The spring season might be over and done with for most, but feeling overwhelming with how much I have left to sift through for this current summer, it does help place things in perspective. For one, I didn’t realize how little from spring season I watched and further more, how much of it I actually enjoyed. There were a few, no matter how grating they were that help passed time, but never satisfied me completely. Isshuukan Friends comes closer than any other title of the season and something that comes as a surprise, being close to the last thing I ended the season with and didn’t initially feel to strong about.
Title: Isshuukan Friends (Lit: One Week Friends)
Studio: Brain’s Base
Genre: Comedy, Drama, Slice-Of-life
High school sophomore Yūki Hase noticed that Kaori Fujimiya, his classmate, was always alone. He tried to start a conversation with her but was turned down: “My memories of friendship can last only a week,” she said. Despite of knowing this shocking truth, Yūki keeps trying to be Kaori’s “new” friend every week.
The classic case of amnesia is a commonly hackneyed trope that is no stranger to anime and any variations are few and far in-between. In and of itself, the idea isn’t an unbelievable or alluring one, but instead of focusing on the journey of a high-fantasy hero/villain – why not render it into a more modern, if not everyday representation? Thankfully, Isshuukan Friends does just that as it follows High schooler Yūki Hase’s endeavors to make friends with his classmate Kaori Fujimiya whom unknown to others, memories reset themselves (a la 50 first dates style) each and every Monday. Unsurprisingly, it culminates to a heart-warming and satisfying story centering around true friendship and the subjectivity of memories that miraculously doesn’t get too stifling in the process.
While Isshuukan Friends does exceptionally well keeping the drama to minimum, most of my complaints center around various conventions of conflict used to move the story forward – other than Fujimiya’s apparent memory loss. Early on, the series does demonstrate the device used well such as the episode where Hase and Fujimiya have a disagreement leading to her diary being lost and again in another where Saki Yamagishi is introduced to Fujimiya’s circle of friends. However, as the story moves forward introducing another character that is a key factor behind Fujimiya’s memory loss, the conflict factor begins to run into complications that both seem poorly thought out as they are ridiculous. Arguably, it does speak to the message of the series overall, but by the time this point is reached, much of the later half is just fumbling to conclude. That being said, for the most part, the writing for the series is eloquently and skillfully done – a far cry from the melodramatic theatrics I was expecting.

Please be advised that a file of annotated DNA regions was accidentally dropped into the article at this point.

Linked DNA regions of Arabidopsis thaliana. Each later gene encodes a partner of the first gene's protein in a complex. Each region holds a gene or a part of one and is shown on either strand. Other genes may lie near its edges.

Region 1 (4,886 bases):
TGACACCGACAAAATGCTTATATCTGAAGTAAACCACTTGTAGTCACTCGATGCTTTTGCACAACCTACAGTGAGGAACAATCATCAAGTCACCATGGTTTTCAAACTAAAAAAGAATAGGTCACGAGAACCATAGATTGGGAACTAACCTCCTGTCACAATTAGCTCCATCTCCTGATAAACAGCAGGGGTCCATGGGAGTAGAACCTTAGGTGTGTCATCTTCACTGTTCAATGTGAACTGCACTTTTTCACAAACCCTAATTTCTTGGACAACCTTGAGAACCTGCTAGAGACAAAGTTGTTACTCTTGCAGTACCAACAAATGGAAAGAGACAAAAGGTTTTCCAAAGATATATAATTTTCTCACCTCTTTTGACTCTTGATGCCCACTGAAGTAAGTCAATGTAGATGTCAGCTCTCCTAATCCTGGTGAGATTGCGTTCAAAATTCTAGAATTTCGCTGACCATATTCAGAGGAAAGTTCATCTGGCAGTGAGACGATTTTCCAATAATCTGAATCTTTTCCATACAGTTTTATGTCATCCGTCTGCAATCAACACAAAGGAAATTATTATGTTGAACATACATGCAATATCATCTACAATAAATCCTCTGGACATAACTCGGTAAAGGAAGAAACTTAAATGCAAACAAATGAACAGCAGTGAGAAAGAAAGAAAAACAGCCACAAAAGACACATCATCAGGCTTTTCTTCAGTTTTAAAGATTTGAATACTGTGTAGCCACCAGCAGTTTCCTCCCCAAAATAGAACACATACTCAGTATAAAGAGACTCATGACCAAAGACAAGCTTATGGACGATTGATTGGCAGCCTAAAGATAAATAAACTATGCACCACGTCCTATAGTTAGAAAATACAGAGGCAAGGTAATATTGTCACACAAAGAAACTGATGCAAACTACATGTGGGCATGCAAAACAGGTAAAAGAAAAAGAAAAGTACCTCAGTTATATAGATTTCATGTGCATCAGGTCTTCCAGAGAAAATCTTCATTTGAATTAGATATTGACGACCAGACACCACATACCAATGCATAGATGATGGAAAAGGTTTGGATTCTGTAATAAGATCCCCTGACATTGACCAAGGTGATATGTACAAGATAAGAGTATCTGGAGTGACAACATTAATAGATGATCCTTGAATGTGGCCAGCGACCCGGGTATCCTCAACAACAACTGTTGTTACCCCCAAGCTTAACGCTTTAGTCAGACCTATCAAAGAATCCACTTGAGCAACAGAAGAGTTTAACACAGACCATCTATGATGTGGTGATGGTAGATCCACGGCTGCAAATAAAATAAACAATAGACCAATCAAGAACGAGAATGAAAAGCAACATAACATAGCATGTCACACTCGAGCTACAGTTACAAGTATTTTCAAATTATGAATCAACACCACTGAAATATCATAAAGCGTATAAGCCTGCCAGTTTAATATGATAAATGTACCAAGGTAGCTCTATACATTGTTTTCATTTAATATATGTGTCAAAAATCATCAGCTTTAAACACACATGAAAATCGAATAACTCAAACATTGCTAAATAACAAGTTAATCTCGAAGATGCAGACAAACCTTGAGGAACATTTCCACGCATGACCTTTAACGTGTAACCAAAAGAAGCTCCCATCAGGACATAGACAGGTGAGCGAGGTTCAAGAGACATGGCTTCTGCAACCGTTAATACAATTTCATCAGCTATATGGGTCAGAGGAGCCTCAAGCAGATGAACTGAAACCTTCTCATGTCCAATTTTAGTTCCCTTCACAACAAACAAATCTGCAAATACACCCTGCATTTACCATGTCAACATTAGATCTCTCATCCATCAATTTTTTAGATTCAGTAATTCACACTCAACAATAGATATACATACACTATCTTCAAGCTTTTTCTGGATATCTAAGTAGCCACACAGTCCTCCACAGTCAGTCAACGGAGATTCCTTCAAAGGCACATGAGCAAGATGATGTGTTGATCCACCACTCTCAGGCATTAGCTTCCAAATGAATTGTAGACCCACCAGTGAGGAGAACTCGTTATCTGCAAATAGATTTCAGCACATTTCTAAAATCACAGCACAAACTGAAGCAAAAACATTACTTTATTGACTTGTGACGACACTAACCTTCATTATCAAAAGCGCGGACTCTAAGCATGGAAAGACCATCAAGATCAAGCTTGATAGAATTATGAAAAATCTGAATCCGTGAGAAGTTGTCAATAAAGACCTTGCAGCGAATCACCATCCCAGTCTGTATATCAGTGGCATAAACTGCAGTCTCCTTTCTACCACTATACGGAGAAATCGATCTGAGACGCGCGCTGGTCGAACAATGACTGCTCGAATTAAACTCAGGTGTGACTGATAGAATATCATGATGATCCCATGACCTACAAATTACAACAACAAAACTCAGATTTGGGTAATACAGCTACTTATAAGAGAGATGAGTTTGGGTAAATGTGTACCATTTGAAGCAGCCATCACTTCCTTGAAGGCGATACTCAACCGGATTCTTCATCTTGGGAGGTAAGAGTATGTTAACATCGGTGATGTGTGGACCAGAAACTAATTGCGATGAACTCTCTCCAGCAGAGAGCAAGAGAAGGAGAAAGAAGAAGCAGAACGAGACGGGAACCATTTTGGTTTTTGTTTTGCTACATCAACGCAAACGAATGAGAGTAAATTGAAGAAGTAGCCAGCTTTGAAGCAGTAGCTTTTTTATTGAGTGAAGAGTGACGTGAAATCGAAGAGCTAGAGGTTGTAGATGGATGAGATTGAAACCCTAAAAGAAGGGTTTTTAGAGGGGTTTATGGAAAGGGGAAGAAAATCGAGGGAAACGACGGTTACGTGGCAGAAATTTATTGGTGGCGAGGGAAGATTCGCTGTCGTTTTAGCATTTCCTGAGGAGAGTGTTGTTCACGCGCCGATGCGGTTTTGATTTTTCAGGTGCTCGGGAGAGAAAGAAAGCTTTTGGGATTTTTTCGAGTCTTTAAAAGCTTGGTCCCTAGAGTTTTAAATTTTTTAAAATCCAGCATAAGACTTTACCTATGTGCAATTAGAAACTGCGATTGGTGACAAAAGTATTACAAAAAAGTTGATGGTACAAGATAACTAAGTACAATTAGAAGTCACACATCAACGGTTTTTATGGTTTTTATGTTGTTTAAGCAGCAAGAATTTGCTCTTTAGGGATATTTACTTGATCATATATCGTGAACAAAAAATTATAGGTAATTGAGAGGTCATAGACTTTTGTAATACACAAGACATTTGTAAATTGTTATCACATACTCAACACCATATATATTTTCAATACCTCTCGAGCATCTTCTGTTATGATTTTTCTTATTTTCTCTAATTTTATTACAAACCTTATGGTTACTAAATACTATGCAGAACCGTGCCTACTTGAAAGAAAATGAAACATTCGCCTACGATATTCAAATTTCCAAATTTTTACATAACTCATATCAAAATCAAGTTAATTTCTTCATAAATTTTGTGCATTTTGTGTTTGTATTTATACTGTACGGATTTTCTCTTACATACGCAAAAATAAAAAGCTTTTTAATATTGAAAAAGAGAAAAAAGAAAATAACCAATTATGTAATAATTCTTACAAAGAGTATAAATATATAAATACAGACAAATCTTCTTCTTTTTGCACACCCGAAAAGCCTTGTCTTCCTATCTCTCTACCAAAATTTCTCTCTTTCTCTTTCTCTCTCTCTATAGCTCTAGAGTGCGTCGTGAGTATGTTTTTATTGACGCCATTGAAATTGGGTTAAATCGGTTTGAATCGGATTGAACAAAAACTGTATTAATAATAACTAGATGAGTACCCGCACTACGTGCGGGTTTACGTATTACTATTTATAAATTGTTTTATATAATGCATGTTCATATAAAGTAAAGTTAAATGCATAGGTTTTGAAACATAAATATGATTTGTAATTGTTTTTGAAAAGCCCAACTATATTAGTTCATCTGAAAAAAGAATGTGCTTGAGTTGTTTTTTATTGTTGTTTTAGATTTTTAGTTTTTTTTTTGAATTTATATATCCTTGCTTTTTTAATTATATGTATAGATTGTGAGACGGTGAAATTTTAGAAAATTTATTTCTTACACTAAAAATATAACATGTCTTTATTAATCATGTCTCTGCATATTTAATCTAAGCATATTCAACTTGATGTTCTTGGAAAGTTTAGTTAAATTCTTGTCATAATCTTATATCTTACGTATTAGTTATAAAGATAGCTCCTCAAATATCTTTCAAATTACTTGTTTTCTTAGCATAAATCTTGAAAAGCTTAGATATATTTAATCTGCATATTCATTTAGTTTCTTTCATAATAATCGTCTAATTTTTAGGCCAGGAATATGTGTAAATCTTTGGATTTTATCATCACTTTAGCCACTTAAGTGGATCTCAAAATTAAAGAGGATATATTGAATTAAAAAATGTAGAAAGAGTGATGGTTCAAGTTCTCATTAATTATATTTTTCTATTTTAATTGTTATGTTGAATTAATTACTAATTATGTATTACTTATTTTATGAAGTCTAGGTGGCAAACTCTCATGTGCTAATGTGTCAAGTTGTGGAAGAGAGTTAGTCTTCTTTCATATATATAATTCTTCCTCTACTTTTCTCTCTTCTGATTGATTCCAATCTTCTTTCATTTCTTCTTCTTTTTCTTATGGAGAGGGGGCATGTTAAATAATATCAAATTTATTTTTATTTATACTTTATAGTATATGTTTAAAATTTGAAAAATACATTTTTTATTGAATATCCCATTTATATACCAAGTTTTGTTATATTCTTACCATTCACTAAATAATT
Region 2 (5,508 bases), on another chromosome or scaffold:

In any event, the characters and character dynamics do play a large role in how well things coalesce for the story progression. Despite not having the skills to solve an algebraic equation without fail, he does voluntarily try to assuage Fujimiya’s, who is not too thrilled at first, but allows it and happens to blossom through many exchanges. Ironically enough, with friendship being an overwrought theme, the main cast does have a very strong support casting. Shogo Kiryu, often acts as the chary go-between that behind his cold personality belies a comforting adviser to Hase. And Saki, as scatterbrained as she is, an emotional bond to Fujimiya that opens so much more later on. The slice-of-life moments that the series brings in later episodes become a nice tie-in not only because they break up some of the more lofty parts of the story or pacing (which the latter is fine), but also because it reinforces the friendship theme and its positive effects on Fujimiya. Without a doubt, the series isn’t shy about paying its characters their due credit and pays off in the long run. Romance is an element that unfortunately the series flops struggles with (and personally like to see), but in that respect…nothing that should compromise the viewing experience.
Character designs aren’t anything particularly remarkable nor is anything design orientated, foreground or back. The animation is very crisp and lively in contrast to the artwork, but there isn’t much to grasp at in terms of standing out. On the other hand, the musical score is great as subdued as it is with the composer prioritizing a lot of string and piano pieces. One of my favorites examples would have to be the main motif, Tomodachi no Kioku – where the strings like guitar and violin start off strong, but then piano leads from a dream-like to moderate tempo. Very beautiful and uplifting.
I can’t say that I took pleasure in much of what Spring had to offer (not that their was much to begin with), but without any reservations or purple prose, Isshuukan Friends does rank among the handful that were pleasurable as they are easy to digest. Without question it isn’t the most creative or close to reality tale – although, it really doesn’t have to be or need to be when done so well and avoiding habitual tropes. Even though the ending itself doesn’t provide the most conclusive answer – it is just like the math problems that Hase is so terrible at, but doesn’t realizes he solves in Fujimiya. Sometimes when you reach an incorrect response, you just need to try again and from a different angle to see what you can learn about it. And if that isn’t an endearing message the show possible lends itself too that everyone can benefit from, I don’t know what is.
Pros: Nice soundtrack, well-written scenario, likeable cast of characters,
Cons: weak second half, dull animation choices